Nothing is worse than coming home to find your sweet bun that has used your favorite armchair as a chew toy. Your first reaction might be to express your disappointment, but maybe there is a reason why your rabbit is chewing so much.
Do rabbit teeth keep growing?
Rabbit teeth grow continuously throughout their lives. They have teeth that are open-rooted, which can grow between 3 and 5 inches a year. A rabbit’s tooth socket remains open, which allows the teeth to continue growing. Chewing and eating hay helps wear their teeth down.
If you want to learn more about why rabbit teeth don’t stop growing, this detailed guide will provide you with all the information you’ll need.
Why Don’t My Rabbit’s Teeth Stop Growing?
Rabbits have open-rooted teeth, which means their teeth grow continuously. If your bun didn’t have open-rooted teeth, their teeth would be worn down very fast due to the amount of chewing and gnawing they do.
Your bun is a herbivore (they eat plant material), and they’re also grazers. This means they continuously nibble throughout the day, and hay is their primary food source. For a rabbit’s digestive system to work correctly, they need to have a constant source of hay.
Wild rabbits also have open-rooted teeth as their diet consists of tree bark, hay, small twigs, and other leafy greens. Let’s take a look at some other animals that have open-rooted teeth:
- Guinea pigs
- Rats (their incisors are open-rooted)
When Do Rabbits’ Teeth Stop Growing?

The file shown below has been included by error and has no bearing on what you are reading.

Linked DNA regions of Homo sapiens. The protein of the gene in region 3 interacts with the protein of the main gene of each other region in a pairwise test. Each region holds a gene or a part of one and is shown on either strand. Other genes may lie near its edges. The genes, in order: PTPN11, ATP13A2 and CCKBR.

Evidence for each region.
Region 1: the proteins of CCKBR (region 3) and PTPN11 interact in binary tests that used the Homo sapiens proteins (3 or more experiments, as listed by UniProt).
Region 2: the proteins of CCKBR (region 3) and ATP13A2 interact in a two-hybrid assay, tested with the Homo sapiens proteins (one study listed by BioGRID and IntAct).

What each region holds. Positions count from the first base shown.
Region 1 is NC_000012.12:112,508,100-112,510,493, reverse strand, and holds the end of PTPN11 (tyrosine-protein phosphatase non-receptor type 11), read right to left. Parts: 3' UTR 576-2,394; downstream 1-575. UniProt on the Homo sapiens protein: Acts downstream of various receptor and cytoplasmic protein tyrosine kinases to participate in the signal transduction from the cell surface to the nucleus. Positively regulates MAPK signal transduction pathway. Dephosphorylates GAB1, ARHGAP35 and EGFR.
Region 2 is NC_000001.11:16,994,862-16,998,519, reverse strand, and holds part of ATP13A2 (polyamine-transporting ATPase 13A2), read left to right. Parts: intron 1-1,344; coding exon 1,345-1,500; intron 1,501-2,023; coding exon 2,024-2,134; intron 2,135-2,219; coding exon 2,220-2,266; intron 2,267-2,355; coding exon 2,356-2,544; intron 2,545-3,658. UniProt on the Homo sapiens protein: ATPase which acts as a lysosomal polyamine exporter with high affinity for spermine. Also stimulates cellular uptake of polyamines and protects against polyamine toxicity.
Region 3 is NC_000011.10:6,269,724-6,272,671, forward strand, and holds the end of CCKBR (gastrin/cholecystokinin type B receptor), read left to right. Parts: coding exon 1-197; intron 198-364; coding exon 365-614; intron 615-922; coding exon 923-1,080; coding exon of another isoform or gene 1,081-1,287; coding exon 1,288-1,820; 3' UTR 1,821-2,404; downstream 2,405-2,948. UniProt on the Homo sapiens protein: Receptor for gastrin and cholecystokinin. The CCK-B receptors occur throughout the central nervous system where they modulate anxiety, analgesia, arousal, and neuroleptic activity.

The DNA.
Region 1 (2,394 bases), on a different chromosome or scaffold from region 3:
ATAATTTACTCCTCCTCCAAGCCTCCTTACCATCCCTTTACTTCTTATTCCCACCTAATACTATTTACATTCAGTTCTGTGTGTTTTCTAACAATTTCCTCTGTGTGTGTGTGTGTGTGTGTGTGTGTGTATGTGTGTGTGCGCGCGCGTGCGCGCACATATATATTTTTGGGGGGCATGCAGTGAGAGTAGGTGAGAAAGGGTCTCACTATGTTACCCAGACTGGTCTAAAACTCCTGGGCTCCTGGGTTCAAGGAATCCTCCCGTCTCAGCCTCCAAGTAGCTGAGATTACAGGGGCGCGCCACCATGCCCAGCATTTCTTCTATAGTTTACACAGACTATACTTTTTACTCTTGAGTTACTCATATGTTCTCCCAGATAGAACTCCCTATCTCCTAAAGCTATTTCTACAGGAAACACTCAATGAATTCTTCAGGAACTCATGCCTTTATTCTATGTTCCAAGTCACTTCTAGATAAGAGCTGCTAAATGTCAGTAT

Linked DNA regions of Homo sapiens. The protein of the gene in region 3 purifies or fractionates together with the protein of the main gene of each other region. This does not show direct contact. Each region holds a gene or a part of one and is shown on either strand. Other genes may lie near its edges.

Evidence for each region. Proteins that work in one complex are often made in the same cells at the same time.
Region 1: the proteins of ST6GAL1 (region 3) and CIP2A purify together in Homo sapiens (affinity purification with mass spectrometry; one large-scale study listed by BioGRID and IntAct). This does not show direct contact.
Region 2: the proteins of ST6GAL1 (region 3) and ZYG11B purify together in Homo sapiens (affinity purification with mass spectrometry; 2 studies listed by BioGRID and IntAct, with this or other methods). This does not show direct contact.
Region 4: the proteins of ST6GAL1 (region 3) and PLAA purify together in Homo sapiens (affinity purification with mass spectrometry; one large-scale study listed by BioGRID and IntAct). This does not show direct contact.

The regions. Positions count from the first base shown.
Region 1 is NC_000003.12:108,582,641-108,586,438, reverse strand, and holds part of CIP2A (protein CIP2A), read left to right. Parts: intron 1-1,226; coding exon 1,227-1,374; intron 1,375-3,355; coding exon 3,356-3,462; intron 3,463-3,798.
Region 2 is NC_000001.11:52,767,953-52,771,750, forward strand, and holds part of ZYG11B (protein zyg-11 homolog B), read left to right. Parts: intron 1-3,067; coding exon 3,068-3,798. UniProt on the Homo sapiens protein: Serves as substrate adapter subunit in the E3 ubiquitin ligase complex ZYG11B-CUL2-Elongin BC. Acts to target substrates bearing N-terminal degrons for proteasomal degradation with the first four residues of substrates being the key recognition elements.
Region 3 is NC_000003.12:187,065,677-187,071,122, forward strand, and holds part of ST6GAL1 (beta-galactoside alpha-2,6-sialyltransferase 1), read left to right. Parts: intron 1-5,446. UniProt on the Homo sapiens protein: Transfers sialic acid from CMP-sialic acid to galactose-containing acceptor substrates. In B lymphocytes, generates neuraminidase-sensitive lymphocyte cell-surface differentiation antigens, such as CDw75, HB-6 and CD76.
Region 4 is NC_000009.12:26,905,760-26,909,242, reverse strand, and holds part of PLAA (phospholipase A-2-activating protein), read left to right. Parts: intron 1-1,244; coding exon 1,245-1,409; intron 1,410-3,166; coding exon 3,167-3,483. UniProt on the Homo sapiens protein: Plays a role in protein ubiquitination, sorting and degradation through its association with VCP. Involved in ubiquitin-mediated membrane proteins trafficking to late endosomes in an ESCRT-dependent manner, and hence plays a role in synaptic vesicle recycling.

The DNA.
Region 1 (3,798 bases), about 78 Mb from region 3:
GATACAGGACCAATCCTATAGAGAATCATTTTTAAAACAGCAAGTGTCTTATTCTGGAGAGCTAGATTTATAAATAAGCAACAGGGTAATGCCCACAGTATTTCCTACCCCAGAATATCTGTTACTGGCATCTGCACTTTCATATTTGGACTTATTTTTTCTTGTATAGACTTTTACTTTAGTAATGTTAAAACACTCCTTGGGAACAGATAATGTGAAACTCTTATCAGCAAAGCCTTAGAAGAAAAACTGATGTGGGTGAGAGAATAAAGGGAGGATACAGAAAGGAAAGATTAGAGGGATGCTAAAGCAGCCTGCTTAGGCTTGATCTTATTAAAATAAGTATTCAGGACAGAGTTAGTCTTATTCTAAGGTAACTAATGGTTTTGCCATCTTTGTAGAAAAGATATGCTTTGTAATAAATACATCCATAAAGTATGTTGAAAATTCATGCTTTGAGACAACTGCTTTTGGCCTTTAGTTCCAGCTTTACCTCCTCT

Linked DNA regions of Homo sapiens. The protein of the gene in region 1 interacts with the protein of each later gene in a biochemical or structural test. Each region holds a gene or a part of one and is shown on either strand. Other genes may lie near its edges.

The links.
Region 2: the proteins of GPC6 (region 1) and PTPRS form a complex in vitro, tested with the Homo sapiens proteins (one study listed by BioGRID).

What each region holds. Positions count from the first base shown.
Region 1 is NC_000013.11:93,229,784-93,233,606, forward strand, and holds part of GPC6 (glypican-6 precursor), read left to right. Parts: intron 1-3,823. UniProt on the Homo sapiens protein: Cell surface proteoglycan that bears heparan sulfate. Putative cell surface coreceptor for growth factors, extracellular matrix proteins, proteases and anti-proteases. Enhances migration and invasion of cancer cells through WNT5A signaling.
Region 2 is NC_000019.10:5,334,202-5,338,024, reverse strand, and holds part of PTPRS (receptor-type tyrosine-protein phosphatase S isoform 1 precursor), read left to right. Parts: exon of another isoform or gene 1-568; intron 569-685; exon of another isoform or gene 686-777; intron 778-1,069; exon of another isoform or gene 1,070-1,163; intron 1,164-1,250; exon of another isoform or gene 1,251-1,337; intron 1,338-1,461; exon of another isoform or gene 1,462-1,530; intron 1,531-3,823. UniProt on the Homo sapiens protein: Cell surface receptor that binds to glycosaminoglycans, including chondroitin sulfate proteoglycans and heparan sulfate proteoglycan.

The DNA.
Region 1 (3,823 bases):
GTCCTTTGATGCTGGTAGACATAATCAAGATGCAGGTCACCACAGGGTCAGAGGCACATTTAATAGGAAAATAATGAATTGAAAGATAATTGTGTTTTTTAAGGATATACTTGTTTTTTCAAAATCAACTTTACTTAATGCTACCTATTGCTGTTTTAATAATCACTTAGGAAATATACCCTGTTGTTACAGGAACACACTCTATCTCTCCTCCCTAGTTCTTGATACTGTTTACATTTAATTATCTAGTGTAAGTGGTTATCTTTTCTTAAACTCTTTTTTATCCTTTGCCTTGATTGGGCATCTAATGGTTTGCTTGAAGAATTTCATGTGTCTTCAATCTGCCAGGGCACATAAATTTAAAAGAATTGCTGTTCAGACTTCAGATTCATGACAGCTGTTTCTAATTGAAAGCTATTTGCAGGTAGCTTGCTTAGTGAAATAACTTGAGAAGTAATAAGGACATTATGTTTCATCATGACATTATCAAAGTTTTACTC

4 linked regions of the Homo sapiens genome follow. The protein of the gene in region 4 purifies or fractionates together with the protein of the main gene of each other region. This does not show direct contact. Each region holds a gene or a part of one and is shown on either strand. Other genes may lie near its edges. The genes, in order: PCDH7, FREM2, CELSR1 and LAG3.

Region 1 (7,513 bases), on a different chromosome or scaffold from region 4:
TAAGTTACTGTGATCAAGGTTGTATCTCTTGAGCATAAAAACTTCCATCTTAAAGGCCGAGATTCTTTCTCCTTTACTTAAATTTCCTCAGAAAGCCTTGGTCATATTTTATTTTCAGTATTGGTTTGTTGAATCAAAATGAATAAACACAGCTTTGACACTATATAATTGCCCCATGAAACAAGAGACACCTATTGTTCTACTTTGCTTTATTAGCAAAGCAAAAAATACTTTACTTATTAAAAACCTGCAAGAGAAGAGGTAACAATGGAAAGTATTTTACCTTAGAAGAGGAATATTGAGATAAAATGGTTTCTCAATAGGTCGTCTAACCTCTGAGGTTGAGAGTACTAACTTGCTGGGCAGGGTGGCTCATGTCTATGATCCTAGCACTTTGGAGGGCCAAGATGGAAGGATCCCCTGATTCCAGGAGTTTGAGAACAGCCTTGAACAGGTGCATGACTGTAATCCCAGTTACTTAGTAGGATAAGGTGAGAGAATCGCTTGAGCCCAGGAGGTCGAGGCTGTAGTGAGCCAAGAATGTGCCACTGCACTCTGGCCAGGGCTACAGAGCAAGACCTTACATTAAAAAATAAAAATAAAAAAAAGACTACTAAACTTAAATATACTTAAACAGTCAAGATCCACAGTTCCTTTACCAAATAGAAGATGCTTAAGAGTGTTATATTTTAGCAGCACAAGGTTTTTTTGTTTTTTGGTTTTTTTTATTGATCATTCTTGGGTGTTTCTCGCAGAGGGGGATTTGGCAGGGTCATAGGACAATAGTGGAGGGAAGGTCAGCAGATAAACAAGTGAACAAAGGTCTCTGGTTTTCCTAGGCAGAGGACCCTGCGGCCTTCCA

Your rabbit’s teeth will never stop growing as they have an open-rooted dental structure, and their diet suits this.
Your bun is born without teeth. They develop 16 milk teeth around 19 to 21 days old.
These teeth are then replaced with 28 permanent teeth once they become adults. Here’s a look at your buns tooth structure:
- 4 main incisors (big teeth at the top and bottom).
- 2 peg teeth (next to the incisors at the top).
- 22 cheek teeth (molars and premolars located at the back). Each side has 6 teeth on the top and 5 on the bottom. These teeth grind the food.
A rabbit’s skull had to evolve to compensate for its herbivore diet. Unlike canines with fang-like teeth to tear meat, a rabbit has open-rooted teeth to chew plant material.
Each of your rabbit’s teeth is open-rooted, which means they’ll continue to grow throughout your bun’s lifespan and will never wear down completely.
Do Rabbit Teeth Need to Be Trimmed?
Providing your bun with food that encourages chewing and gnawing will help them wear down their teeth naturally. A rabbit’s teeth are coated in dentin (softer and weaker than enamel). When your bun chews on things, it allows the teeth to wear down quickly.
Unfortunately, this also means that rabbits are prone to cracks or chips in their teeth, which can lead to dental infections. If the food you give to your bun is too soft, their teeth won’t wear down and will continue to grow.
As a bunny owner, you will need to take your bun to the vet or a trained professional to have their teeth trimmed (if they’re overgrown).
This should never be done at home. Using incorrect equipment with a lack of experience can lead to tooth fractures, which will cause infection (and can lead to death).